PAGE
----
If you’re fading fast about now, it could be something you’re doing that’s catching up with you. Do a quick body check and see if any of these account for your fatigue:
Lungs… If your workplace has lots of people and no open windows, you can be feeling sleepy by the end of the day. This is caused by a build-up of carbon dioxide levels, so invest in a rubber plant to help absorb the C02.
Eyes… If your computer screen type is too small, your eyes will be straining, which is tiring. In trials, the font Verdana at 10 to12 points was the easiest to read – and the zoom tool can help too!
Mouth… Does it feel dry? You could be dehydrated. This thickens your blood, increasing the effort required to pump it around your system, which drains energy. Aim to drink about two litres of fluid each day.
Neck… That computer again – US researchers have found that if you’re slumped forwards to look at your screen, you’ll feel more tired than if your head is upright. Even if you’re not in front of a computer, keep your eyes looking straight ahead – a study found that postures that cause you to look downwards lower energy.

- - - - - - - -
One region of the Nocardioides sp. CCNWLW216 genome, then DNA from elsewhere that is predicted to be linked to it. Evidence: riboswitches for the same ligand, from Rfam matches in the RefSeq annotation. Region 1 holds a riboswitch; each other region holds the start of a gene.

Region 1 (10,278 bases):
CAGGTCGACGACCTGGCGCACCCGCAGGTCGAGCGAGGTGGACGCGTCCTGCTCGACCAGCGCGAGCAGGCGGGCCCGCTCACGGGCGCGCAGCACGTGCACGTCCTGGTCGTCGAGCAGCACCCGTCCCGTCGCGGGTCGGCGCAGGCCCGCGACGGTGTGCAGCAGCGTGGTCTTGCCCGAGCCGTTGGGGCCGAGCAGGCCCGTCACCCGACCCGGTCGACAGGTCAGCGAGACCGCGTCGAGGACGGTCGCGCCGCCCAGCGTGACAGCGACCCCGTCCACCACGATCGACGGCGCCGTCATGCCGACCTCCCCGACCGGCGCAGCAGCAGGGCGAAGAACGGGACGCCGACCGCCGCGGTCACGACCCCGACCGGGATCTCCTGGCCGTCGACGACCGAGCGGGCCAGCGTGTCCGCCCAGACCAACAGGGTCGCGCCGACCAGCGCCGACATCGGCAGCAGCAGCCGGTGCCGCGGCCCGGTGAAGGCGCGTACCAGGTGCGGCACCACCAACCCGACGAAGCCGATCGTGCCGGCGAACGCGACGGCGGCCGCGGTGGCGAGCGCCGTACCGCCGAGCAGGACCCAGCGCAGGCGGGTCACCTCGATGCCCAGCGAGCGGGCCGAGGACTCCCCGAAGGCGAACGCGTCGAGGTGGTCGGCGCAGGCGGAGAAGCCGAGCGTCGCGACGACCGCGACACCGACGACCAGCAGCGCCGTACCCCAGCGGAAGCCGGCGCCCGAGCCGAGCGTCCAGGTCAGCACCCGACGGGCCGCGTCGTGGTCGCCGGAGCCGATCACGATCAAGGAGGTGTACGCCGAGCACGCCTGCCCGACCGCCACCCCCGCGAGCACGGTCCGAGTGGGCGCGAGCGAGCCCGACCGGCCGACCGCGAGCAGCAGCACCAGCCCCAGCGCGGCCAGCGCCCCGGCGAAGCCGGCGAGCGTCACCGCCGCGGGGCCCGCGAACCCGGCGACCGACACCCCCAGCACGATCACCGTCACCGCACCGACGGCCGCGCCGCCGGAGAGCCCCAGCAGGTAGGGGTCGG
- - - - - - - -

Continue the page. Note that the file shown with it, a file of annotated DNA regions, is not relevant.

Lower back… If you have poor posture, you use energy just sitting in your chair as your muscles work hard to keep you upright. With good posture, your spine does the job. Use the BBC rule – Bottom in the Back of the Chair – to stay in a healthy position.
Time to hit the gym
Throughout the day, blood flow, body temperature and lung capacity vary, but between 5 to 6 pm, these peak – core body temperature is at its highest, the airways are wide and muscles stretch more effectively. So try a 30-minute jog on the treadmill or outside. US research reveals regular sessions provide an energy boost to the brain, helping it work faster and reducing mental fatigue.
Throw away a worry
Got a thought that’s bugging you? Write it on a piece of paper, scrunch it up and throw it in the bin. According to US trials, if you treat your worries like rubbish, they have less chance of leaving you drained.